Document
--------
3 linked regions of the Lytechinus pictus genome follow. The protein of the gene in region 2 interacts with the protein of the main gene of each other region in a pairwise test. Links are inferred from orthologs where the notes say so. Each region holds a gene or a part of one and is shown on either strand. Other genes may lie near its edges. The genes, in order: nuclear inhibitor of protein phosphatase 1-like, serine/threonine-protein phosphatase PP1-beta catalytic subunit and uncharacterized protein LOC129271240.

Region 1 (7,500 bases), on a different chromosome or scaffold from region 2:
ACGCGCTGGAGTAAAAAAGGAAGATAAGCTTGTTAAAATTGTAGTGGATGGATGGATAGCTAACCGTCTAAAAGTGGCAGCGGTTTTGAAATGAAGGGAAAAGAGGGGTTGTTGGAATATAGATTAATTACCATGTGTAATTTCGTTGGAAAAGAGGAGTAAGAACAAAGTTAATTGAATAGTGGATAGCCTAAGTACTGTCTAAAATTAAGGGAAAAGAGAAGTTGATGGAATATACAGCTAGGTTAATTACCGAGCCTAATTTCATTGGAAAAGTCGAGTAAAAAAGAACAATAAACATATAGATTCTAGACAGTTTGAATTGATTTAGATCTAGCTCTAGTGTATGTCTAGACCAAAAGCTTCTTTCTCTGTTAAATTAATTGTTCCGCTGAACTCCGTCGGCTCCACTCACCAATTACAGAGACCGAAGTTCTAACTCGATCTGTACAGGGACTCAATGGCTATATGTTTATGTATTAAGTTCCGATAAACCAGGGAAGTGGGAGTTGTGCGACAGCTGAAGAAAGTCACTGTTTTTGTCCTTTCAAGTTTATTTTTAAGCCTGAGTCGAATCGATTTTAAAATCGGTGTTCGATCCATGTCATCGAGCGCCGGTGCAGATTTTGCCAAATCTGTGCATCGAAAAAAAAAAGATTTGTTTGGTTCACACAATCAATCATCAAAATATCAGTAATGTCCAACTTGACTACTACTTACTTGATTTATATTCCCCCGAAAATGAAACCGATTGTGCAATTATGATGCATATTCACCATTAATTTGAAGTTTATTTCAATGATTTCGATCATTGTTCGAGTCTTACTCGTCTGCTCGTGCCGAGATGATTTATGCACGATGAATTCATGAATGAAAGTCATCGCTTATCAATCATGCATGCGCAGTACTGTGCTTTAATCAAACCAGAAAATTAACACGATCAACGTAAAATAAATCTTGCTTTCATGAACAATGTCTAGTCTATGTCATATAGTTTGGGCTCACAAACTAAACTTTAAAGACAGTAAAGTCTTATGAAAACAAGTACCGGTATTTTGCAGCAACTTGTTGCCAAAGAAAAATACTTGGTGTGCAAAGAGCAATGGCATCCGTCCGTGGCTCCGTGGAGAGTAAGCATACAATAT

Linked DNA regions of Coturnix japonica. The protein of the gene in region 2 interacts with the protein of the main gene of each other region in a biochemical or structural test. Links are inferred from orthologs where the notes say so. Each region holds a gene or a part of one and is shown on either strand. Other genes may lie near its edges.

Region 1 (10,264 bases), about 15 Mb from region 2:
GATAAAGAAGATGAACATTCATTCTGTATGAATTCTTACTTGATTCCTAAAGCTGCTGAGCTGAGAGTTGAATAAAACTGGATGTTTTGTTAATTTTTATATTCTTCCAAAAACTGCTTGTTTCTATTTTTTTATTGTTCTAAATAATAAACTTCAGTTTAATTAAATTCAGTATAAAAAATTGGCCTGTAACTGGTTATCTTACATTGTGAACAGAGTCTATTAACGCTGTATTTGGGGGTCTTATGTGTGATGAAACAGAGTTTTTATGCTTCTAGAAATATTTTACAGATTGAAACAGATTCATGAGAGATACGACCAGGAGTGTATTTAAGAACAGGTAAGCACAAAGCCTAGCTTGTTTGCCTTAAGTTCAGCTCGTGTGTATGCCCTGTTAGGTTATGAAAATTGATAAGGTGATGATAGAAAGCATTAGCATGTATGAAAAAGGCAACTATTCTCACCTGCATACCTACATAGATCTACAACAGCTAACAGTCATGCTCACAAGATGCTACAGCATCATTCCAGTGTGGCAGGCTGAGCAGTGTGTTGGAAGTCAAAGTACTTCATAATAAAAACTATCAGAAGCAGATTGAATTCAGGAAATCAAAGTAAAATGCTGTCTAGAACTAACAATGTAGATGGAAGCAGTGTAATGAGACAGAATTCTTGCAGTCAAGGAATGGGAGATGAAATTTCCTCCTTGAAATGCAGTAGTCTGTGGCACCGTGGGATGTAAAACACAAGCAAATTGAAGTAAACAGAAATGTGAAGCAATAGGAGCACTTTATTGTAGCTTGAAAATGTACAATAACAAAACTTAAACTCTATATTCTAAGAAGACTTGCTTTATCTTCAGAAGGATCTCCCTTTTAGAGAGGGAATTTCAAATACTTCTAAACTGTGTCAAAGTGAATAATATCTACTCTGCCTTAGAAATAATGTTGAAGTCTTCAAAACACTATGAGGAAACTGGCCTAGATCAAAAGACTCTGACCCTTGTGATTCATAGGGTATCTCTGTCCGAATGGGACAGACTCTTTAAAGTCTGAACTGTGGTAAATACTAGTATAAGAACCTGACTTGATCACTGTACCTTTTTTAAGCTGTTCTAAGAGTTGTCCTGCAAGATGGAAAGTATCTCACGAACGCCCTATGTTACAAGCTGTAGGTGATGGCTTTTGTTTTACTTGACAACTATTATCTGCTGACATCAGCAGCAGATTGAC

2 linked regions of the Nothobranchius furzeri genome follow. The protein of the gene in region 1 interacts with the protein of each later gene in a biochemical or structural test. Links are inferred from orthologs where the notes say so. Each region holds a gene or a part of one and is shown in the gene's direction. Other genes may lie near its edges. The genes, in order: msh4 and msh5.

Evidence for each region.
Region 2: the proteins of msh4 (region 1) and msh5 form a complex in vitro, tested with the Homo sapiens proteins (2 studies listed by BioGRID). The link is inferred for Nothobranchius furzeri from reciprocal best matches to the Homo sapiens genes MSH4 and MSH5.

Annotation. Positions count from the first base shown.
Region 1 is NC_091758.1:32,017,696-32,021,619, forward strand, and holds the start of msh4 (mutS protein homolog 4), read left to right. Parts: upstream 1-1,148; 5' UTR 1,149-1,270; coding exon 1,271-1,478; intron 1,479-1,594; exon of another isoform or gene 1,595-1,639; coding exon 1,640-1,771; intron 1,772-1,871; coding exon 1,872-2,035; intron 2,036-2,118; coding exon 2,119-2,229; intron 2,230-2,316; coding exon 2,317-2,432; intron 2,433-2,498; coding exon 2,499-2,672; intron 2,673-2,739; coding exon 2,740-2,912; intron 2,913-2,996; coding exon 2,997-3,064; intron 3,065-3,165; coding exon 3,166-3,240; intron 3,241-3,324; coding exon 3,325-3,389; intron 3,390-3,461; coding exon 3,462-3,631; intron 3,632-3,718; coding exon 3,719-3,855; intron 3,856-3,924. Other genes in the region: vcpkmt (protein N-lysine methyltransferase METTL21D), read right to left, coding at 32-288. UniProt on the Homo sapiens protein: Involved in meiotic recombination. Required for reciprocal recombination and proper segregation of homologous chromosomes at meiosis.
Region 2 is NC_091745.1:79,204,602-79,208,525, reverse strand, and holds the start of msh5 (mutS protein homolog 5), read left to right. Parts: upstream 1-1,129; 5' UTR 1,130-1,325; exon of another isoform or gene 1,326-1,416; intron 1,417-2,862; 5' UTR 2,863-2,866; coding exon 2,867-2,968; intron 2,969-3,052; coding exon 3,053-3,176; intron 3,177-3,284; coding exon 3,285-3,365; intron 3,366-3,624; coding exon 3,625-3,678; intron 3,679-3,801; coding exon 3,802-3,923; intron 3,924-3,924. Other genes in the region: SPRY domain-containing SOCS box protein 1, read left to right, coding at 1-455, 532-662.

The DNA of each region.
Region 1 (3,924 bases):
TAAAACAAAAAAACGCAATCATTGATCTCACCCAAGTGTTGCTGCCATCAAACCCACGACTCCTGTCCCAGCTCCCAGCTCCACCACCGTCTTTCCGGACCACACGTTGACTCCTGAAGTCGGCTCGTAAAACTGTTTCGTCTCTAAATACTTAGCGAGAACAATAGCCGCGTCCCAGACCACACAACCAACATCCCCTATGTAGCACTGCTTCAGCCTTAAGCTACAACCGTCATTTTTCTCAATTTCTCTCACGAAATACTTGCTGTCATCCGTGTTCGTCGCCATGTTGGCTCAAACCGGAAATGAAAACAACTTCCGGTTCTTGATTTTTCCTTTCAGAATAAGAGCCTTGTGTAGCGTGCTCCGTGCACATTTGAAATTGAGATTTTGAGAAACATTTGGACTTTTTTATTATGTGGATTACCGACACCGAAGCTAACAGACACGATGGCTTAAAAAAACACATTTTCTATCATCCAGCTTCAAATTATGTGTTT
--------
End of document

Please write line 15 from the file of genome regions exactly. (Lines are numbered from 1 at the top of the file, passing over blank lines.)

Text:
TAAAACAAAAAAACGCAATCATTGATCTCACCCAAGTGTTGCTGCCATCAAACCCACGACTCCTGTCCCAGCTCCCAGCTCCACCACCGTCTTTCCGGACCACACGTTGACTCCTGAAGTCGGCTCGTAAAACTGTTTCGTCTCTAAATACTTAGCGAGAACAATAGCCGCGTCCCAGACCACACAACCAACATCCCCTATGTAGCACTGCTTCAGCCTTAAGCTACAACCGTCATTTTTCTCAATTTCTCTCACGAAATACTTGCTGTCATCCGTGTTCGTCGCCATGTTGGCTCAAACCGGAAATGAAAACAACTTCCGGTTCTTGATTTTTCCTTTCAGAATAAGAGCCTTGTGTAGCGTGCTCCGTGCACATTTGAAATTGAGATTTTGAGAAACATTTGGACTTTTTTATTATGTGGATTACCGACACCGAAGCTAACAGACACGATGGCTTAAAAAAACACATTTTCTATCATCCAGCTTCAAATTATGTGTTT